6. Chemetco in Madison County, Illinois: Chemetco was a former secondary copper smelter operation which operated from 1969 to 2001 recycling or secondary processing copper-bearing scrap and manufacturing residues. Waste byproducts such as slag, zinc oxide from scrubber sludge, and spent refractory brick were produced on a 41 acre section of the site. On October 31, 2001, the facility was shut down, and filed for Chapter 7 bankruptcy on November 13, 2001. On December 7, 2001 the Illinois EPA issued an order to seal Chemetco. Elevated levels of cadmium, copper and lead have been found in the sediments collected from the wetlands and Long Lake downstream of the site.
  7. Lake Calumet Cluster in Chicago, Illinois: Located on the southeast side of Chicago, this 87 acre sites was originally a wetland. Excavation, filling, and dumping activities occurred from the 1940s to the 1980s. The site is covered by as much as 30 feet steel mill slag and industrial, chemical and municipal waste. Contaminants include: arsenic, cadmium, calcium, chromium, copper, cyanide, manganese, zinc, phenanthrene, fluoranthene, acenaphthene, bis (2-ethylhexyl) phthalate, benzene, toluene, polychlorobiphenyls, benzo(a)anthracene, benzo(b)fluoranthene, benzo(k)fluoranthene, benzo(a)pyrene.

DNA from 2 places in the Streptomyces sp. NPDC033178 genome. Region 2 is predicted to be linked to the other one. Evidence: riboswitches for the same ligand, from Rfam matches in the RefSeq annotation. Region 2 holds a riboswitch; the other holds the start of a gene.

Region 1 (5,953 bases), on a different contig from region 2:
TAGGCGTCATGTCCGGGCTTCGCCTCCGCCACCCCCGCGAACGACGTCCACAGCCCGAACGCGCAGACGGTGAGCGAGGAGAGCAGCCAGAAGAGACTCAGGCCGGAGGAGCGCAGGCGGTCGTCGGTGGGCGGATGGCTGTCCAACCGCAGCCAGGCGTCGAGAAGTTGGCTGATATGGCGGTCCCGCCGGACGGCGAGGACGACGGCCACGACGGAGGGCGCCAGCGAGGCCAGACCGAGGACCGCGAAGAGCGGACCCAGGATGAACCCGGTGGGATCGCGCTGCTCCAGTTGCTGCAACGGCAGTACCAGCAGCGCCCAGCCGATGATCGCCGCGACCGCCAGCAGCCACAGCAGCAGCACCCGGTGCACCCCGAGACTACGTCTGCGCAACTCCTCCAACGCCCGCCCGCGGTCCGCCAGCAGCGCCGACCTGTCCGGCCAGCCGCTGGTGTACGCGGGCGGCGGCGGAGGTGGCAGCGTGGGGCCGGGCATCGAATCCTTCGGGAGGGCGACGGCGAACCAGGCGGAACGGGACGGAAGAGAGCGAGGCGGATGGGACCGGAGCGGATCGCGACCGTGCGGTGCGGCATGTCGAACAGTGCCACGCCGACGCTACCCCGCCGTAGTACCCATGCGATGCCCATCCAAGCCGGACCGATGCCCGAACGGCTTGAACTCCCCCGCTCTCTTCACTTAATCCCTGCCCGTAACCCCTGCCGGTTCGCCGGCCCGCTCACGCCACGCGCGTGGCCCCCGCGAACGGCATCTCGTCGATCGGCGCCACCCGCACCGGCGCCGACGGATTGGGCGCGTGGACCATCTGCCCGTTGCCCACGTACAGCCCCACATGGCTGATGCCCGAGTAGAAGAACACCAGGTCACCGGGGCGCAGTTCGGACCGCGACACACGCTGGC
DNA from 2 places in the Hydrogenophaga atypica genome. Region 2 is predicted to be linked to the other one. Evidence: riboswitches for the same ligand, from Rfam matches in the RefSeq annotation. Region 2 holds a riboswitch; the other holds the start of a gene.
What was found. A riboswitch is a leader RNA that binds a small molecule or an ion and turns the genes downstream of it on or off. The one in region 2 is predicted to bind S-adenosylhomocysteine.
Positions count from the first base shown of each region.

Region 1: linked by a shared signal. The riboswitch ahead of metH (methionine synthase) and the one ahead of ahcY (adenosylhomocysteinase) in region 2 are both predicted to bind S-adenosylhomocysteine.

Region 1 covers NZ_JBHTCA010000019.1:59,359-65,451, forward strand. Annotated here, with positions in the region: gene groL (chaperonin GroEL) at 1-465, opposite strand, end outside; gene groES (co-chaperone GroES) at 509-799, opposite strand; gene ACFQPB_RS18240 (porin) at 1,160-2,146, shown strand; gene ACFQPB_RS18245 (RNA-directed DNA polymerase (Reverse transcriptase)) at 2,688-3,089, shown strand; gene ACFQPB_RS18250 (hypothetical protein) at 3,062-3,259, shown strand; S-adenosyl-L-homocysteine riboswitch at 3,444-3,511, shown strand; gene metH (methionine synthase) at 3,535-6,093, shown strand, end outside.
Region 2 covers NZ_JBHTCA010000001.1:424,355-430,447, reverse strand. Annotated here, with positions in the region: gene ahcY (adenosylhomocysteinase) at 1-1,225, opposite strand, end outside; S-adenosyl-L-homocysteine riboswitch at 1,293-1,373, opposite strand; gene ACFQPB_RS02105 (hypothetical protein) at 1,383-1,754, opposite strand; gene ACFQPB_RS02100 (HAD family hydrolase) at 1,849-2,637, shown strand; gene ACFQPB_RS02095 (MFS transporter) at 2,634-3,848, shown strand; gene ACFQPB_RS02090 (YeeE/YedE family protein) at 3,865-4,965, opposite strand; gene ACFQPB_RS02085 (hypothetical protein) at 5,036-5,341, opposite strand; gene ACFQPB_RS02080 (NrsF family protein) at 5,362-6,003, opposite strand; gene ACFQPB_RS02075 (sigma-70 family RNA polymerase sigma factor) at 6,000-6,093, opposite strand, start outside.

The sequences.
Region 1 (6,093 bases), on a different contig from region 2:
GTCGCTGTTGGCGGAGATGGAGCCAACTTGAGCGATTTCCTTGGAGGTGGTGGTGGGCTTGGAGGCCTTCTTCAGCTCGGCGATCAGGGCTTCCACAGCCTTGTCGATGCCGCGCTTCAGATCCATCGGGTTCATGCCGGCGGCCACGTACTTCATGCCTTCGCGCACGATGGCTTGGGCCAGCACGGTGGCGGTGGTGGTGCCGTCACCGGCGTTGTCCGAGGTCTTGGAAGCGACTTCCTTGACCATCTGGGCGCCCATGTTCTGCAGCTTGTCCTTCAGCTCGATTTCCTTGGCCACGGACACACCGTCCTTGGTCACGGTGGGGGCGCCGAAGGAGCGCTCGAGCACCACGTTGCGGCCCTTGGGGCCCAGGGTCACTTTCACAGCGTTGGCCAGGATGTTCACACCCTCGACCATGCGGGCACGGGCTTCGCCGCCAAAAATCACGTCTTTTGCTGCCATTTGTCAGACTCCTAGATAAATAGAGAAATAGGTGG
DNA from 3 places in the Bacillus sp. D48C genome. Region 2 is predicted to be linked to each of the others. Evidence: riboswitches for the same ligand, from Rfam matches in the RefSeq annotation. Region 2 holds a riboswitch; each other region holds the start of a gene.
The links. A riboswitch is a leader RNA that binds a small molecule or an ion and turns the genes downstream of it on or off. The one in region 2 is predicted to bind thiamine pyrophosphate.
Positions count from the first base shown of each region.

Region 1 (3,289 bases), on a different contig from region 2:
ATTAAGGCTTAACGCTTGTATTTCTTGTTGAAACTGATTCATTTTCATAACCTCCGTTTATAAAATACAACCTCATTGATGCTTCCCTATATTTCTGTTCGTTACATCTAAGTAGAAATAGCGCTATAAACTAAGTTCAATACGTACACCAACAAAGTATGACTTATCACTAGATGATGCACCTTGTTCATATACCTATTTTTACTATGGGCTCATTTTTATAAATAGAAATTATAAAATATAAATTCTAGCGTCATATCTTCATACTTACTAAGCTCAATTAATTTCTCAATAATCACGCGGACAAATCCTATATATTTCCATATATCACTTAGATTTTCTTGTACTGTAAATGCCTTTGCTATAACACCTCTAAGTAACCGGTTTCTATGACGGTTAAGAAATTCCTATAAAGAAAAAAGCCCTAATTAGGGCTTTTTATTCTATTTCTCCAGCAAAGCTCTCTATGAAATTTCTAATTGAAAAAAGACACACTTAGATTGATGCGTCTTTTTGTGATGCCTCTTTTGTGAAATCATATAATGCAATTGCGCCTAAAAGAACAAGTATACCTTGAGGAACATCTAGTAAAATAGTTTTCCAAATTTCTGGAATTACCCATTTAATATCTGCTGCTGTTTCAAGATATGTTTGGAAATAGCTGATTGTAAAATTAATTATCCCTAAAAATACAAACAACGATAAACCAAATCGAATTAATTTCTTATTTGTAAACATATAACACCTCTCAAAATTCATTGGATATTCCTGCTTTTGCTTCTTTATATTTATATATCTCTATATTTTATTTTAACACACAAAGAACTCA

Wetlands adjacent to the landfills are known to be used by 14 different federal and state endangered or threatened species. Contaminants from the site are being carried by the surface water to the sediments in Indian Ridge Marsh where people and wildlife fish.

  8. Gratiot County Golf Course in St. Louis, Michigan: From 1956 to 1970, the Michigan Chemical Corp. burned and disposed of industrial and hazardous waste, including the pesticide DDT, on the five acre site. Waste seeped from the site into the Pine River, which is used for recreation. In 1982, Velsicol Chemical Corp., which bought Michigan Chemical, cleaned up the site under state supervision. But the site is being reinvestigated as part of an ongoing state-led study at the Velsicol Chemical Corp. site. Some 2,500 people live within one mile of the site. Six municipal water wells used by about 5,500 people are located within three miles of the site.